The present invention also addresses the production of Nitrogen Oxide pollutants. Nitrogen oxides, known collectively as NOx, are pollutants composed of approximately 90 to 95% NO and 5 to 10% NO2. These pollutants are detrimental to human health, contribute to ozone, and assist in the production of acid rain. Due to their hostile nature, worldwide restrictions on NOx emissions are becoming increasingly stringent, and therefore, an important consideration in the design of fossil fuel power plants. New primary NOx-reduction methods such as low-NOx engines, water injection, etc. are being developed for diesel technology. In areas with very strict NOx-emission limits secondary NOx-reduction methods such as SCR (Selective Catalytic Reduction) must be used. The SCR-technology has high investment and running costs. An expensive reagent such as urea must be used as the reagent in the SCR.
Thermal and fuel NOx are formed during combustion processes. Thermal NOx is formed through high temperature oxidation of nitrogen found in the combustion gas. Fuel NOx is produced from burning nitrogen bound in the fuel. Thermal NOx formation is a function of temperature, residence time, and the degree of fuel and air mixing. Above 2200° F., and with excess O2 present, the formation of thermal NOx is significant and grows at exponential rates with increasing temperature. The present invention prevents the formation of thermal NOx by preventing the combustion temperature from exceeding 2200° F. in the presence of excess oxygen by igniting fuel at substoichiometric conditions, thereby preventing the oxidation of nitrogen.
The formation of fuel NOx depends on fuel type and post-combustion oxygen availability. The more nitrogen in the fuel, the higher the probability of forming NOx. Once a particular fuel has been established, fuel NOx formation depends solely on post-combustion oxygen availability, and, unlike thermal NOx, is independent of temperature. Normally, once combustion takes place, nitrogen radicals will scavenge excess oxygen to form NOx. If oxygen is not available, atomic nitrogen will revert to molecular nitrogen, thus precluding the formation of NOx.
There are three commonly practiced ways to destroy NOx: Selective Catalytic Reduction (SCR), Selective Non-Catalytic Reduction (SNCR), and reburning. SCR is a post-combustion approach which employs ammonia or urea and a catalyst to convert NOx into water and nitrogen. Similar in principle to the SCR, the SNCR uses ammonia or urea to convert NOx into water and nitrogen. Unlike the SCR which can function at gas temperatures as low as 600° F. to promote the reaction of ammonia with NOx, the SNCR requires temperatures ranging from 1600° F. to 2000° F. However, the temperature can be lowered to 1300° F. without affecting the destruction rate if, along with the ammonia, hydrogen is injected in the gas stream. In essence, the introduction of hydrogen compensates for the decrease in temperature, and therefore expands the effective temperate range of the SNCR. The more the temperature is dropped below 1600° F., the more hydrogen is required to keep the destruction rate constant. If the temperature is dropped without hydrogen injection, the NOx destruction rate plummets. If the temperature is below 1300° F., NOx destruction rates are low and ammonia or urea will pass the SNCR unreacted; if the temperature is above 2200° F., NOx will be created rather than destroyed. NOx destruction can also be optimized by maintaining the gas temperature and velocity profiles uniform when entering the ammonia or urea injection cross section of the SNCR. This of course would allow the reaction to take place throughout the cross section rather than at certain preferred locations.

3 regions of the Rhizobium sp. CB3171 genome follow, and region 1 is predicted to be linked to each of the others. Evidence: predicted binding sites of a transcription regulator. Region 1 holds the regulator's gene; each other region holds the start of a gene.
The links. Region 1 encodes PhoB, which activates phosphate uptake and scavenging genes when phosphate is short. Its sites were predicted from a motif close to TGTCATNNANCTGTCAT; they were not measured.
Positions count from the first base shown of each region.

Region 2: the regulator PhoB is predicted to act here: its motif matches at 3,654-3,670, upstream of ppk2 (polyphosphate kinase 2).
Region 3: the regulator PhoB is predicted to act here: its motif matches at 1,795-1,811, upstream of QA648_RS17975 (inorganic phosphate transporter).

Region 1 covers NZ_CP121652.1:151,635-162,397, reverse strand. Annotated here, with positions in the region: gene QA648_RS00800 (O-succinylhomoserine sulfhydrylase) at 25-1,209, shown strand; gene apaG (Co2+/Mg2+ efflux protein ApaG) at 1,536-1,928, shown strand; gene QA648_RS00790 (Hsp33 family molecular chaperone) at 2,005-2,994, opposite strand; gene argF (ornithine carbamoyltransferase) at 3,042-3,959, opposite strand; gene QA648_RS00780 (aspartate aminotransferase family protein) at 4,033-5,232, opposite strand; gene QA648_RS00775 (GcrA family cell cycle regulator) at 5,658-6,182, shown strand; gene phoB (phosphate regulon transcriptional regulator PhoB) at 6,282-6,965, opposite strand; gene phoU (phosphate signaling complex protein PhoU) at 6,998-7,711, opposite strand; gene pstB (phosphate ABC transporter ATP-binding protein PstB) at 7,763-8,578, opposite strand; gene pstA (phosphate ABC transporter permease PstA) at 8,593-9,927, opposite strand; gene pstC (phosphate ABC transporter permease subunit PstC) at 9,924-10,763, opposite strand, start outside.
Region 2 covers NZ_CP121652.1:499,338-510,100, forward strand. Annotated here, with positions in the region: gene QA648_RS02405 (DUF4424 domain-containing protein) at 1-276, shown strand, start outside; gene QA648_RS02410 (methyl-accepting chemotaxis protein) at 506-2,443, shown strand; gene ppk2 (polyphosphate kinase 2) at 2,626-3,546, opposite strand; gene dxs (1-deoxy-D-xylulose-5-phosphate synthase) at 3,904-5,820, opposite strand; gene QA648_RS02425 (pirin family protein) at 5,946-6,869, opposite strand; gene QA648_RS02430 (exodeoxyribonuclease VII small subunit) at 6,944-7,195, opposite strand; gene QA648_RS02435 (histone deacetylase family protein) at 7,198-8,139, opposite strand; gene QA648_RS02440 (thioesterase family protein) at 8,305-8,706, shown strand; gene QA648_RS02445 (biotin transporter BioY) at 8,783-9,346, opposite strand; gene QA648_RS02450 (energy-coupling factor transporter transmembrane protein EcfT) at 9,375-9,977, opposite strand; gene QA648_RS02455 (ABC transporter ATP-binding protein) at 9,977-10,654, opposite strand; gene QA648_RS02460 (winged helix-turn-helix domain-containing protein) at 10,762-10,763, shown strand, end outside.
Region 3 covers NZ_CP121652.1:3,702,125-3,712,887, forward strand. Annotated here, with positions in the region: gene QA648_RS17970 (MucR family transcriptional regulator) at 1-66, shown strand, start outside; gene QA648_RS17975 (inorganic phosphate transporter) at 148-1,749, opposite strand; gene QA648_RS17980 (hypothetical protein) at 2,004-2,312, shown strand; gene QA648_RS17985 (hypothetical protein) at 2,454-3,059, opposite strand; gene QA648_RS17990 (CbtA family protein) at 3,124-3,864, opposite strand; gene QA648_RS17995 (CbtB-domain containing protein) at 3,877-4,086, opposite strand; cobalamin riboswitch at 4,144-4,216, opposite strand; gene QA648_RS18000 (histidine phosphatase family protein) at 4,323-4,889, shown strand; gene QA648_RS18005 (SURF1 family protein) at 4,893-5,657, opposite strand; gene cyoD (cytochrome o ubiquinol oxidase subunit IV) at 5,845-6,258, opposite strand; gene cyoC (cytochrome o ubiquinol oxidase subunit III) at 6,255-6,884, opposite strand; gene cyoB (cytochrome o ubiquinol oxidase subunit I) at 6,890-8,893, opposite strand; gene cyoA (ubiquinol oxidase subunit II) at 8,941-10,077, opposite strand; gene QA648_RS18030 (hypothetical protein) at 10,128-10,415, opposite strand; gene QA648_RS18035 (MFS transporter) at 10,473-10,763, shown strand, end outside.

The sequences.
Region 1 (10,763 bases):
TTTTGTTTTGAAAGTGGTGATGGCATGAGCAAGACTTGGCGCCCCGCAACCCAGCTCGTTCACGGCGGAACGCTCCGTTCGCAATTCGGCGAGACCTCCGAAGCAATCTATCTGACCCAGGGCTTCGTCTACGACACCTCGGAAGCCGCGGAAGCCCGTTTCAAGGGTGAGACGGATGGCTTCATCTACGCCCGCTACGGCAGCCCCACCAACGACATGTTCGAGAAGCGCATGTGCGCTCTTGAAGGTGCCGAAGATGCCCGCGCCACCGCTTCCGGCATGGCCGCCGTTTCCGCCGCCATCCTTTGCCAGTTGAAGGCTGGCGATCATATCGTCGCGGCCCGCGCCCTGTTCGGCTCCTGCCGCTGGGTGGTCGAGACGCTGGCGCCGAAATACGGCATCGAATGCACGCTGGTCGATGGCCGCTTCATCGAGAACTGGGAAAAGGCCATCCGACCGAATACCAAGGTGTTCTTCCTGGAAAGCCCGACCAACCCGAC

Reburning is an inexpensive method of NOx destruction and it occurs when gas, such as diesel exhaust, is exposed for sufficient time to a temperature above 2200° F. in a fuel-rich, substoichiometric environment. The present invention employs a novel staged combustion process to accomplish NOx reburning and complete combustion. The first one or two (or more) stage(s) ignite fuel in a substoichiometric environment, while the last stage spontaneously combusts unburned carbon by mixing the gas from the previous stage(s) with an oxygen rich stream (such as diesel exhaust). In a final step, exhaust in excess of what is needed for proper combustion is bypassed around the combustion zone.
The present invention will best be understood in view of the appended figures and the discussion that follows.
Only a portion of the exhaust enters the boiler space 3 through one or more inlets of the burner 20. As shown in